Journal of the Optical Society of America B: Optical Physics Optical Society of American (OSA) 27 (2010) 763-772
Two techniques are demonstrated to produce ultrashort pulse trains capable of quasi-phase-matching highharmonic generation. The first technique makes use of an array of birefringent crystals and is shown to generate high-contrast pulse trains with constant pulse spacing. The second technique employs a grating-pair stretcher, a multiple-order wave plate, and a linear polarizer. Trains of up to 100 pulses are demonstrated with this technique, with almost constant inter-pulse separation. It is shown that arbitrary pulse separation can be achieved by introducing the appropriate dispersion. This principle is demonstrated by using an acousto-optic programmable dispersive filter to introduce third- and fourth-order dispersions leading to a linear and quadratic variation of the separation of pulses through the train. Chirped-pulse trains of this type may be used to quasi-phase-match high-harmonic generation in situations where the coherence length varies through the medium. © 2010 Optical Society of America.
MRS BULLETIN 35 (2010) 999-1006
High Energy Density Physics 6 (2010) 305-310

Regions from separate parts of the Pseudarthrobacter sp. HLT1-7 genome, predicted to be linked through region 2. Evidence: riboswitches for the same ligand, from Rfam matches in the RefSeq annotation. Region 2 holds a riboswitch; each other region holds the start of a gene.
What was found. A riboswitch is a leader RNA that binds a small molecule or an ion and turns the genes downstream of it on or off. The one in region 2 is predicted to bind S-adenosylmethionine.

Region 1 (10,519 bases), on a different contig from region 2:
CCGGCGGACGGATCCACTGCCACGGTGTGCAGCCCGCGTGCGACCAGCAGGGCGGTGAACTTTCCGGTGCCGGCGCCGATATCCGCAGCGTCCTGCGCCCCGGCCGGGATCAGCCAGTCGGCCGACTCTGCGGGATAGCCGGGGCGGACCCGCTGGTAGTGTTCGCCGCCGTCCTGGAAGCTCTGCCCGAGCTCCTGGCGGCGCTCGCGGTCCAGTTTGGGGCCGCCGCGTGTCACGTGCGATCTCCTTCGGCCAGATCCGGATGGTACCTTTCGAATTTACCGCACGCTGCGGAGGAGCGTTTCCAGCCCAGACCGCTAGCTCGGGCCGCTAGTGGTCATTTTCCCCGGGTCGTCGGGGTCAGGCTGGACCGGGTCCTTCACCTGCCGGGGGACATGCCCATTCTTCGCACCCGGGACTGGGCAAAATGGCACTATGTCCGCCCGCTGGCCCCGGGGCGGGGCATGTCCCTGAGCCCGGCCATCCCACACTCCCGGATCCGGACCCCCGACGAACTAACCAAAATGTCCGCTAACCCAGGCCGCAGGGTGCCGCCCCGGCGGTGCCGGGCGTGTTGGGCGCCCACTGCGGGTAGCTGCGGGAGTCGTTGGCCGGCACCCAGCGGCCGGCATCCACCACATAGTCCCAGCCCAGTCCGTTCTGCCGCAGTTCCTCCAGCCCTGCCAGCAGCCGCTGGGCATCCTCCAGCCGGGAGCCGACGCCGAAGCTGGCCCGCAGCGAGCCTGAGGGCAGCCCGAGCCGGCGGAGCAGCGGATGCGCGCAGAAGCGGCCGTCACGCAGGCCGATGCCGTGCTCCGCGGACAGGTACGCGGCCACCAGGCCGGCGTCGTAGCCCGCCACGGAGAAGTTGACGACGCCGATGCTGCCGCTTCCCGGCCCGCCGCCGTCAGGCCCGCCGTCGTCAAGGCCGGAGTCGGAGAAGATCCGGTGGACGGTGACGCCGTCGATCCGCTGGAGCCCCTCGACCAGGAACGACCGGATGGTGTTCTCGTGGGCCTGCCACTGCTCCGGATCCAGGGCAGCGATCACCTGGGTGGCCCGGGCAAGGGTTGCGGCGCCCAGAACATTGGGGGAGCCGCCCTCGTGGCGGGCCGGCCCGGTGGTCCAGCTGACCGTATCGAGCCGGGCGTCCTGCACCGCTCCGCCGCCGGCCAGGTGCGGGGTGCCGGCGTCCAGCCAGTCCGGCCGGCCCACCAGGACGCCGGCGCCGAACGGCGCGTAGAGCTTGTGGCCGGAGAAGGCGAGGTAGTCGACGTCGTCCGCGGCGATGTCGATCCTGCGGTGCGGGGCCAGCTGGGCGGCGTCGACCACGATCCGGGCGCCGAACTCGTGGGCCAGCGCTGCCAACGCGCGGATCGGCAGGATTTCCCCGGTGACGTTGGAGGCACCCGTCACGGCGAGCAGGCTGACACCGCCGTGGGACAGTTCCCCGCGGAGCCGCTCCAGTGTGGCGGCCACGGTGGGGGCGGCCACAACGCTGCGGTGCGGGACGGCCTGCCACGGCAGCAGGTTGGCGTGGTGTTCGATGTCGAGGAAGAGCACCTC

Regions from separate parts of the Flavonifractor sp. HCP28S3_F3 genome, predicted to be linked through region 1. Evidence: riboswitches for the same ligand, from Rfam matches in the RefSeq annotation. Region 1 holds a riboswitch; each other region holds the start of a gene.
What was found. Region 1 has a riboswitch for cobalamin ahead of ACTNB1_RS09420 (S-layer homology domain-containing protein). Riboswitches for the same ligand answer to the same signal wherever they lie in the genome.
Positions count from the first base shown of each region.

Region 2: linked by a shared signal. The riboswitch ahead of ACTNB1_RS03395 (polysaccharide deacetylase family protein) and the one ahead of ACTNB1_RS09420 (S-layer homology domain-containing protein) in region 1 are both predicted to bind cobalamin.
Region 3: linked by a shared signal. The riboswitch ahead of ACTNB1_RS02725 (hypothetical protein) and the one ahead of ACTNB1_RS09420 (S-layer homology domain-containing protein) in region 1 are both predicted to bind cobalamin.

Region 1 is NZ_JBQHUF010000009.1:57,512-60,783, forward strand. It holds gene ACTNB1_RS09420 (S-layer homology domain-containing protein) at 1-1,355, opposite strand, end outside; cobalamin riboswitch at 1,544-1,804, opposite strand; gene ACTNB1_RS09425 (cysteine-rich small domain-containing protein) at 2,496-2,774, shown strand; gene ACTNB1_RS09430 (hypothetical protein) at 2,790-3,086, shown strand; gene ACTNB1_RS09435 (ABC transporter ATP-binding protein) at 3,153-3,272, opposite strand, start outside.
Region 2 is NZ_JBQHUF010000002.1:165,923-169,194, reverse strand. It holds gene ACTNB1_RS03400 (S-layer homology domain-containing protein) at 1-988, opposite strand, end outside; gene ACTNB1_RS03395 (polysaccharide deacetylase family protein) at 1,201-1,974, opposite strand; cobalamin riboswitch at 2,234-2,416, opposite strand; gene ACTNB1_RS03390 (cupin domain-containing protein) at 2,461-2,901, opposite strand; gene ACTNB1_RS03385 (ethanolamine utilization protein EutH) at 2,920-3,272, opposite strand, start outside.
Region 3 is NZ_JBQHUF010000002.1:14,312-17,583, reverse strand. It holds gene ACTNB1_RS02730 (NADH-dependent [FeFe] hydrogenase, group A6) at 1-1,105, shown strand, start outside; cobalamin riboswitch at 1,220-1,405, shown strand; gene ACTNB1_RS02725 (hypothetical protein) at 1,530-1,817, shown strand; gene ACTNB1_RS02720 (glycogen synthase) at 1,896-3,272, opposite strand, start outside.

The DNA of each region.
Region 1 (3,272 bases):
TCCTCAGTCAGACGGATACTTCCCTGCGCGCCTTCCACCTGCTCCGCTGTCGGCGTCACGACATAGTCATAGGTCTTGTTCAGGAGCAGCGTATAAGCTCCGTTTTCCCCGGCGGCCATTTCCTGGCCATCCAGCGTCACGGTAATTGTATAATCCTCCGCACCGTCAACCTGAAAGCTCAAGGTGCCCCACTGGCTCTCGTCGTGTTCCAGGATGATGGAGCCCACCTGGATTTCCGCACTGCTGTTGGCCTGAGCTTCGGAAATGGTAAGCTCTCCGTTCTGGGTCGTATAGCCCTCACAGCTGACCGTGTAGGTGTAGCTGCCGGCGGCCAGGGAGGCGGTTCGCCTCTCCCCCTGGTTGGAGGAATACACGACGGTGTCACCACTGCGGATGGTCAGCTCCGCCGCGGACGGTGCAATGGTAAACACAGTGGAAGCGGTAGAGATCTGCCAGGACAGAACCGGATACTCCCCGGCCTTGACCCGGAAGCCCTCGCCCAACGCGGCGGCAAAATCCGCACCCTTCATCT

We calculate the static structure factor of dense multi-component plasmas. Large scale ab initio finite-temperature DFT molecular dynamics simulations are performed in order to cover the region where a consistent quantum treatment for the electrons is inevitable. Especially, the behavior at small wave numbers k can be inferred from the relation to the isothermal compressibility. Alternatively, the static structure factor is obtained by solving the integral equations for the pair correlation functions within the hypernetted chain (HNC) scheme. For this purpose we derive new effective two-particle quantum potentials for the interactions between the charge carriers from the full two-particle Slater sum by accounting for bound states. Comparison to the ab initio molecular dynamics simulations enables us to determine the short-range behavior of the effective electron-ion quantum potentials. Results for the static structure factor are presented for beryllium plasmas at solid density and at threefold compression. © 2009 Elsevier B.V.